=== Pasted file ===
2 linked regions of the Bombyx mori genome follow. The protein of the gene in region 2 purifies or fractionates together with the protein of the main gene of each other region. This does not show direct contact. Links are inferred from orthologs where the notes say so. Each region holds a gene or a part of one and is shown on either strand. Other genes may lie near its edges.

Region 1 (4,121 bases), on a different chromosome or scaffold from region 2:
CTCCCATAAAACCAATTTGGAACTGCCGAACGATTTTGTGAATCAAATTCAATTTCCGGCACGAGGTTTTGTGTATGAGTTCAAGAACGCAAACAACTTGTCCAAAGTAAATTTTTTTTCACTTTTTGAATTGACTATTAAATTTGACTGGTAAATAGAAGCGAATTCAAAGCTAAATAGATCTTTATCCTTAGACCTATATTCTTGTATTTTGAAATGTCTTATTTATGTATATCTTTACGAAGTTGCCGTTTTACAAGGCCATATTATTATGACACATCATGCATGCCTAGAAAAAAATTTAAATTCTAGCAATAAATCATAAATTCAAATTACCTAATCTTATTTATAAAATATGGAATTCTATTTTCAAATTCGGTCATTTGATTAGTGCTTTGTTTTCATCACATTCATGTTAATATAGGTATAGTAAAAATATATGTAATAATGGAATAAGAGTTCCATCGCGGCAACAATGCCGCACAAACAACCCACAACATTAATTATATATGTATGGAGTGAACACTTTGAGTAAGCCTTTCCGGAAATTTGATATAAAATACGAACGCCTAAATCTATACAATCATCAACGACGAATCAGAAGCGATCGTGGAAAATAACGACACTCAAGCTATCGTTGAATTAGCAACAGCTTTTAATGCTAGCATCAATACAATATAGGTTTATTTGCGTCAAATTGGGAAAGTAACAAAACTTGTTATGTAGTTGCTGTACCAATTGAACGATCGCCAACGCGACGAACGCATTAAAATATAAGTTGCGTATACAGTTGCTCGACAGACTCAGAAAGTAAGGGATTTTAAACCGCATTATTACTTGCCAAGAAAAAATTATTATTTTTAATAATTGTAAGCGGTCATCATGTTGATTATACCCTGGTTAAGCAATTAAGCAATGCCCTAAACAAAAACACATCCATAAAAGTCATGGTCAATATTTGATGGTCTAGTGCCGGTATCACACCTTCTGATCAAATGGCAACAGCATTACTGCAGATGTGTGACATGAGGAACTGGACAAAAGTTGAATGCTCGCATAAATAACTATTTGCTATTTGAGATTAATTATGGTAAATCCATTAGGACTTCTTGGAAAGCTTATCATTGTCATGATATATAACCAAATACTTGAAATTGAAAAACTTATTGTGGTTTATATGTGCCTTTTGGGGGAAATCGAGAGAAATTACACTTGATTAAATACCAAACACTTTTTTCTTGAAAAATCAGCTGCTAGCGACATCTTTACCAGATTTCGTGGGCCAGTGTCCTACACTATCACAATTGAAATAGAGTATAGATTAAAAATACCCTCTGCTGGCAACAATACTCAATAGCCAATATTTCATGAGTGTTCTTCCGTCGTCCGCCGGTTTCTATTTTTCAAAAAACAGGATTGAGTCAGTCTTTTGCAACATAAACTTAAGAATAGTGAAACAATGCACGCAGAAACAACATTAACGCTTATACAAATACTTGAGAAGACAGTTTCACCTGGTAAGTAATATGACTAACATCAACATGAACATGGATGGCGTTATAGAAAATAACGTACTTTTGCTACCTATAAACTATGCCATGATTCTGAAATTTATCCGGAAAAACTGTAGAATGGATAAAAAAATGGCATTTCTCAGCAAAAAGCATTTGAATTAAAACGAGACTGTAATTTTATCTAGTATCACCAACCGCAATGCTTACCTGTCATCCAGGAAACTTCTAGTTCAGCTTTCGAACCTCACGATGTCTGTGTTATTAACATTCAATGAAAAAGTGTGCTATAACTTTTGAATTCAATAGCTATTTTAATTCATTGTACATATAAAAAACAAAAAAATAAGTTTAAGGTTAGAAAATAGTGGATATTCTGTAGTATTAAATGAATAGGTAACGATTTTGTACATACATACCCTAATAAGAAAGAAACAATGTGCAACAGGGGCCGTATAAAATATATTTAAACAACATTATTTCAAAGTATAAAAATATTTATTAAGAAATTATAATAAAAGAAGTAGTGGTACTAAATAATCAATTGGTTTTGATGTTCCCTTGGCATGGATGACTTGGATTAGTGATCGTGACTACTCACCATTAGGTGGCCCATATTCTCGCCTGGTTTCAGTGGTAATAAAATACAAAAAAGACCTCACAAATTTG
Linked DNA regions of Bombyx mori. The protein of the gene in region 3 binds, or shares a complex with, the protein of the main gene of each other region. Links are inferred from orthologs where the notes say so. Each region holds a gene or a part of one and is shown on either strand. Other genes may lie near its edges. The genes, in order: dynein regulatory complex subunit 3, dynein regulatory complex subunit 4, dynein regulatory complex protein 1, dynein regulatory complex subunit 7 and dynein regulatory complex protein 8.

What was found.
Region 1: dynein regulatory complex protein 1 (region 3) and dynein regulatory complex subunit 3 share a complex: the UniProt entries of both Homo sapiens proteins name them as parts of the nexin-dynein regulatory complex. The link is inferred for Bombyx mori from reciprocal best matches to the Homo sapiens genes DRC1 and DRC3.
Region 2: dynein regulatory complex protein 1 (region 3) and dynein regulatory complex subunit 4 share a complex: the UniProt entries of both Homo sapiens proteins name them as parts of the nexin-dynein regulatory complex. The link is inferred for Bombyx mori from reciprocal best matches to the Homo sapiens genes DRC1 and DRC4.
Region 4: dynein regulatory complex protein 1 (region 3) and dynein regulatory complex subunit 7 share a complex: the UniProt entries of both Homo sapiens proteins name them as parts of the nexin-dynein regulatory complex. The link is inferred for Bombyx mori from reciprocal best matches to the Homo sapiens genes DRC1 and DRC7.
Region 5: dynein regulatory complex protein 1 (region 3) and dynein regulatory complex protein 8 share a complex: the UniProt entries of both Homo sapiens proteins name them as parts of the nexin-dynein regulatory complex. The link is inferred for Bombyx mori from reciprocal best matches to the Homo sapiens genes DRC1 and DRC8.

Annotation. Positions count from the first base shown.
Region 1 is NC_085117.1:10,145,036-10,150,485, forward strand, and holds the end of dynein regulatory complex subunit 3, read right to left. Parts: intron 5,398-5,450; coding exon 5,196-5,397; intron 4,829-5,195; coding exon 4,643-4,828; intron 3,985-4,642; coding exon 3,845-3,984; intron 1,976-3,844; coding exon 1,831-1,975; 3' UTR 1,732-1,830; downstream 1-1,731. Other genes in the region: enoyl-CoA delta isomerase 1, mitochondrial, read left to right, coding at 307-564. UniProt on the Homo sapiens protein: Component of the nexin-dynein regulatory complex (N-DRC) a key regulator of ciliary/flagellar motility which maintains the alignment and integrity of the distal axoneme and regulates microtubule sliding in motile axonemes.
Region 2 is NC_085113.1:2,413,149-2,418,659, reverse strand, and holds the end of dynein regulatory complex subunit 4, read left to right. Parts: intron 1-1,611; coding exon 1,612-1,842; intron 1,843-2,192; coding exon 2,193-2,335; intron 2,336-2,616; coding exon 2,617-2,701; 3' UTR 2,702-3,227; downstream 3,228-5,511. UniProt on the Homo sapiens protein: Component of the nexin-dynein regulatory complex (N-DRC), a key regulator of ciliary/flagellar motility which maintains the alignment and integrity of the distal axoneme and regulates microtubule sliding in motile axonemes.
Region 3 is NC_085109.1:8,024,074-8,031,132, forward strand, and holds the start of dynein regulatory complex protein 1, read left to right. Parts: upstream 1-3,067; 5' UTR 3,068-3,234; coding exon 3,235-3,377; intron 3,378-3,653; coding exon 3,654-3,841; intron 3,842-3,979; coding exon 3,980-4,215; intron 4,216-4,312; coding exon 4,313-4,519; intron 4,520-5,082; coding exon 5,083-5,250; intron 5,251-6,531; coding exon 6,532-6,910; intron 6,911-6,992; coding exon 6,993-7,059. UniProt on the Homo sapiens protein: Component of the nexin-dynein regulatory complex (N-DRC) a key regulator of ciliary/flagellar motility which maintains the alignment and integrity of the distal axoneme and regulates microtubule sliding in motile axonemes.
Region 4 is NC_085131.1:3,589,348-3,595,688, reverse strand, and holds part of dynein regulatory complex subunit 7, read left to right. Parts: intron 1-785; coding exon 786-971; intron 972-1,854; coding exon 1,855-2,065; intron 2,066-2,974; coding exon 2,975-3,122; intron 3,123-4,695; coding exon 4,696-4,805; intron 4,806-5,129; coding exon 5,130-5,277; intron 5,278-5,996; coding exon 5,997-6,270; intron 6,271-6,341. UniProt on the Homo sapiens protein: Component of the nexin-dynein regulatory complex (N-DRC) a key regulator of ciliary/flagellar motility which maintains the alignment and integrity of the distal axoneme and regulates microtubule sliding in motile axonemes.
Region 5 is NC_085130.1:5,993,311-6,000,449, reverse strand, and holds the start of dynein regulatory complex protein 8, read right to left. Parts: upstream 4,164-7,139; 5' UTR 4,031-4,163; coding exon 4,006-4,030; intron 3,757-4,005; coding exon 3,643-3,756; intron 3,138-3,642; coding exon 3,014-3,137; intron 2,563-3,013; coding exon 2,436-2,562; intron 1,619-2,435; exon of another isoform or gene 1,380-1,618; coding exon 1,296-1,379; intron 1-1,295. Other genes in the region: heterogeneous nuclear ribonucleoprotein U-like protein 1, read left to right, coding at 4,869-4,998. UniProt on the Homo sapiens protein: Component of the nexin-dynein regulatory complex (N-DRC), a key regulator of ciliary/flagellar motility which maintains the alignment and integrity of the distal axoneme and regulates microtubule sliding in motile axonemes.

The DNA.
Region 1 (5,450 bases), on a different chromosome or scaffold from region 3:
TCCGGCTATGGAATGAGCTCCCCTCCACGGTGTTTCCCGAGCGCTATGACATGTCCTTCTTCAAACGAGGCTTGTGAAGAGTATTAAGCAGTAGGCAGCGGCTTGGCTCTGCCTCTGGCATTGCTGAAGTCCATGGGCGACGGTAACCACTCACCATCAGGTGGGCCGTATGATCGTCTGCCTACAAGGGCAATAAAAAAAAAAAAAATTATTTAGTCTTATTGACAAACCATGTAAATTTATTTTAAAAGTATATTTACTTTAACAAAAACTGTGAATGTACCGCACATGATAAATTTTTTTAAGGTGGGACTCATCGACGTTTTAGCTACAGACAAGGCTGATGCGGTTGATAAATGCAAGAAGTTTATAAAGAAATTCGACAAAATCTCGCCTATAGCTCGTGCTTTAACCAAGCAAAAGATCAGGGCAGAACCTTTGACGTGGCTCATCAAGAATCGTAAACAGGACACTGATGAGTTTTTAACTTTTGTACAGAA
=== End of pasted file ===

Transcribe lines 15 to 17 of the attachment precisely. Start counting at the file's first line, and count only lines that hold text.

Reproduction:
Region 5 is NC_085130.1:5,993,311-6,000,449, reverse strand, and holds the start of dynein regulatory complex protein 8, read right to left. Parts: upstream 4,164-7,139; 5' UTR 4,031-4,163; coding exon 4,006-4,030; intron 3,757-4,005; coding exon 3,643-3,756; intron 3,138-3,642; coding exon 3,014-3,137; intron 2,563-3,013; coding exon 2,436-2,562; intron 1,619-2,435; exon of another isoform or gene 1,380-1,618; coding exon 1,296-1,379; intron 1-1,295. Other genes in the region: heterogeneous nuclear ribonucleoprotein U-like protein 1, read left to right, coding at 4,869-4,998. UniProt on the Homo sapiens protein: Component of the nexin-dynein regulatory complex (N-DRC), a key regulator of ciliary/flagellar motility which maintains the alignment and integrity of the distal axoneme and regulates microtubule sliding in motile axonemes.

The DNA.
Region 1 (5,450 bases), on a different chromosome or scaffold from region 3: